Uber's Bringing Uber Movement to London, Making Anonymous Ride Data Available to All

By Tom Pritchard on at

Last year Uber launched Uber Movement, an urban planning tool that made anonymous ride data available to governments and the public - the idea being that they can utilise Uber's data as they would other information collected on how people use and interact with public transport. Now that tool is going live in London.

While it pre-dates the regime change after the departure of Travis Kalanick, and the loss of its London operating licence Uber Movement was one of the many things Uber has done to try and appease regulators. They've continually had issues with some of the company's seemingly-dodgy business practices, so making the data available let them (and others) get a better glimpse into the day-to-day activities of Uber passengers and drivers.

Now, Movement is available in London so people can look at the data to see how travel times and conditions change at different times of day, week,  month, and year - plus how big events like road closures have affected the running of Uber's services. The taxi-firm-that-say-it's-not-a-taxi-firm also published a blog post explaining how everything works, using 2016 closure of Tower Bridge as an example.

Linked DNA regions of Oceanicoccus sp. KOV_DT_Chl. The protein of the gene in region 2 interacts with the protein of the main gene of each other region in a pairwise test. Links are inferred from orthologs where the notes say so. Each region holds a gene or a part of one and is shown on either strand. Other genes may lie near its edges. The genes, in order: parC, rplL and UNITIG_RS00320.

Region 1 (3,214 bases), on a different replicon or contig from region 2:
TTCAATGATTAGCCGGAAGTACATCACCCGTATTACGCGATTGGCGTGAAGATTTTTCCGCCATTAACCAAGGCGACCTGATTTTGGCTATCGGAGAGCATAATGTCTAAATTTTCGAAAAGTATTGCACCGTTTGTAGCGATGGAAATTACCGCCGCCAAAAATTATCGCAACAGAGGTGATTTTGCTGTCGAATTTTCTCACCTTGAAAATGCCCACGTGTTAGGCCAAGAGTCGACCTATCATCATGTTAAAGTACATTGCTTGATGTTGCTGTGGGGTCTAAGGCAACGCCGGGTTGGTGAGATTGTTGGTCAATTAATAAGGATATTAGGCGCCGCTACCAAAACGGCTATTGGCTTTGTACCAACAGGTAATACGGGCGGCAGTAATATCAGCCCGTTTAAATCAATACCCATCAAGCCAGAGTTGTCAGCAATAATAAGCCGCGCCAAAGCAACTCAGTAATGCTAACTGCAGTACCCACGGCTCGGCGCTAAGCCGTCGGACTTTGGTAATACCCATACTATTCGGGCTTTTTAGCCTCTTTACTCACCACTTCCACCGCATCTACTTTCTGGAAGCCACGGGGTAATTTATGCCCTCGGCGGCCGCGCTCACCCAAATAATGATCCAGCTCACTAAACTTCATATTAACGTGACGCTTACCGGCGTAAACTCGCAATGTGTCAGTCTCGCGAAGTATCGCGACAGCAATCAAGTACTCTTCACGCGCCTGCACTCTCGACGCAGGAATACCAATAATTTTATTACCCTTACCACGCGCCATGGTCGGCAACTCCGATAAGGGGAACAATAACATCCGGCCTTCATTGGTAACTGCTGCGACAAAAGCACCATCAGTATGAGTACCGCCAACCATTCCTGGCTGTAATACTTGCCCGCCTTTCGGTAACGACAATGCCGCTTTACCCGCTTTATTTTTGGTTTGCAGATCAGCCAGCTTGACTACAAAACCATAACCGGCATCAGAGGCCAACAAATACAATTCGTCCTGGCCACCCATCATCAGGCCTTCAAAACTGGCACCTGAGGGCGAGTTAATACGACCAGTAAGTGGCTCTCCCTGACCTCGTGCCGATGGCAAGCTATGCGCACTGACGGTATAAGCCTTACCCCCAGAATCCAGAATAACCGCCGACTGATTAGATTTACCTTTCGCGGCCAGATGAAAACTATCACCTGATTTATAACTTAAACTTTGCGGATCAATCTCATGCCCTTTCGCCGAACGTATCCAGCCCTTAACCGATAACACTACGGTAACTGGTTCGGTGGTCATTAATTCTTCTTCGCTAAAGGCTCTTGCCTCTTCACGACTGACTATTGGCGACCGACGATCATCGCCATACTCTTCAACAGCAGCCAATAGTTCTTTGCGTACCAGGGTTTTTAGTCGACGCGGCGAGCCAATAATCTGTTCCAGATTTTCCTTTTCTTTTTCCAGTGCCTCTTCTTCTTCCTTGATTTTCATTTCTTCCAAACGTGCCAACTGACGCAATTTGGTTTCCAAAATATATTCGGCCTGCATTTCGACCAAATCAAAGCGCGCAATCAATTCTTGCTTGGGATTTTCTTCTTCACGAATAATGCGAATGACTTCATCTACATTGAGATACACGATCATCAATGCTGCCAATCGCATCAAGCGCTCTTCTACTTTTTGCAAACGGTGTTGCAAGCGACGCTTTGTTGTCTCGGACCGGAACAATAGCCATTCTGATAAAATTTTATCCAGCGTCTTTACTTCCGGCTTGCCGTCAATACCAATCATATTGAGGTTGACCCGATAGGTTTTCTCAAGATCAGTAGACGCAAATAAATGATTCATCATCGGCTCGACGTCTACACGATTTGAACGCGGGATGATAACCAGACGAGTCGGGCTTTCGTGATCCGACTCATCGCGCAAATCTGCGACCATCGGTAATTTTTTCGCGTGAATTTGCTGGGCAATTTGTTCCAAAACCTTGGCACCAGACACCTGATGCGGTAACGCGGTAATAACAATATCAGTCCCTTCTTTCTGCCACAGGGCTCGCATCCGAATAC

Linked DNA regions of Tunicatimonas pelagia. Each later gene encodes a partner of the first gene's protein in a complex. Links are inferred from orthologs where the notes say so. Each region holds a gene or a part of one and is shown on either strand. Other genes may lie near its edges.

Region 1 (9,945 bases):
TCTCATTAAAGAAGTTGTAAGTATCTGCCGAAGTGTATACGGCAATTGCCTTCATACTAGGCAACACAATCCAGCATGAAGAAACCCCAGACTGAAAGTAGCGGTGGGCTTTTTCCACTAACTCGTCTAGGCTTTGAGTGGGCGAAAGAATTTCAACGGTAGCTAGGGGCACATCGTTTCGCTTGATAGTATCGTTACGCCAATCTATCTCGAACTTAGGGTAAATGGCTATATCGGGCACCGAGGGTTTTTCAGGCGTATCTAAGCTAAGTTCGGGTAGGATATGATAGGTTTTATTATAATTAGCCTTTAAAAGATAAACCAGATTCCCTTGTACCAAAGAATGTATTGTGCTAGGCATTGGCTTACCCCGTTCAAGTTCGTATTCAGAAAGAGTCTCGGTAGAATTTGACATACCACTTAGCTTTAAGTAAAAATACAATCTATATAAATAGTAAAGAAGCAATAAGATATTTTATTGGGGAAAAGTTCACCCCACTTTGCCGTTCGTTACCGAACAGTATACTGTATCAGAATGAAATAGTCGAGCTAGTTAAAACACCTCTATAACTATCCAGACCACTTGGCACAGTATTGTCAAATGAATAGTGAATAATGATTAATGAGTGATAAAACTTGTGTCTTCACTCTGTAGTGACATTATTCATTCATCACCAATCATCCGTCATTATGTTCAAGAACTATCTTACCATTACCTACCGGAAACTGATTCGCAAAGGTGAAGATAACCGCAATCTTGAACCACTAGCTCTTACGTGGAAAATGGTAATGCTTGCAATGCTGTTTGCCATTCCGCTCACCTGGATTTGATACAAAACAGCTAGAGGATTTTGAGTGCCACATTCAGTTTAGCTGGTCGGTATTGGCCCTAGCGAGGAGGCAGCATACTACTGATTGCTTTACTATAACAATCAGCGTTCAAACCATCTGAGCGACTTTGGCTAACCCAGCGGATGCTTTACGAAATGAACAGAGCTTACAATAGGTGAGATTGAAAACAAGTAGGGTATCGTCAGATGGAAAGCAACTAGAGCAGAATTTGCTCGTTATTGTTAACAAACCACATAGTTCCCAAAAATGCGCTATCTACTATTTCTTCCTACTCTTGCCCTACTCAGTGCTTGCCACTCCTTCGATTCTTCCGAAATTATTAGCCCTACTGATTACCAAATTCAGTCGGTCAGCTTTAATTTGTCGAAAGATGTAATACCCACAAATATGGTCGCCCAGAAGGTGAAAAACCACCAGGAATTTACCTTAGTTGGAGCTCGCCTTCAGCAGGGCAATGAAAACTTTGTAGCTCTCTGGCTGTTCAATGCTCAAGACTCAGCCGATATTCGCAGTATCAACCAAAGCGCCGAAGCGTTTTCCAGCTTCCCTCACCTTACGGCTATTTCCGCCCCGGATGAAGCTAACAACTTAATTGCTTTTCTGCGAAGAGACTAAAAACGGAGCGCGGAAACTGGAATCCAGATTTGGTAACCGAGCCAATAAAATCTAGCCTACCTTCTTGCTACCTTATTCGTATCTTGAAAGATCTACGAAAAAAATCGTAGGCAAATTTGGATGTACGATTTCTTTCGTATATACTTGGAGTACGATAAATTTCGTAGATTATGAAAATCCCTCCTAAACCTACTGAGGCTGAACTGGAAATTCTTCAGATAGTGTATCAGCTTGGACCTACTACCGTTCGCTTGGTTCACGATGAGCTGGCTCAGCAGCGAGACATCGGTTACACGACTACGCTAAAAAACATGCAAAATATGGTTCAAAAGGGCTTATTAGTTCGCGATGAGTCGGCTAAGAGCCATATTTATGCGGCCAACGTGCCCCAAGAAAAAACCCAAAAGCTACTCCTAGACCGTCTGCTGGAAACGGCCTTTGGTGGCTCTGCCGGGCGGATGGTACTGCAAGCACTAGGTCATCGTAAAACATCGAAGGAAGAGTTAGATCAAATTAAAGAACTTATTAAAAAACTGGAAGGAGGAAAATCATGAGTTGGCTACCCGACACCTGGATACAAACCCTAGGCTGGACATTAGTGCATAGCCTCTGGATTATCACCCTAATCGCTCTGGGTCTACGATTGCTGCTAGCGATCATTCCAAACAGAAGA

Movement's launch is restricted to London for the time being, though Uber promises it will expand to other UK cities in the coming months - though only Manchester and Birmingham have been name-dropped so far. London was likely the first launch because of the number of people in the city, and perhaps as a way of showing TfL that it's willing to cooperate and freely offer up something the regulator can make good use of.

David Leam, London First’s Head of Infrastructure Policy, said:

“Uber Movement is an exciting new tool that will help cities like London better understand congestion and develop new solutions to tackle it. London businesses will welcome this initiative as a sign that Uber is committed to working in closer collaboration with city and transport planners to keep London moving.”

Uber has made it clear that this data is all anonymised, with all the data shared abiding by its privacy policy. It also, presumably, adheres to the Data Protection Act and the EU's upcoming GDPR or else there'll be hell to pay. So don't worry, nobody will be able to single out your individual ride to your mistress's house every Tuesday night and spill the beans to your spouse. [Uber via The Verge]


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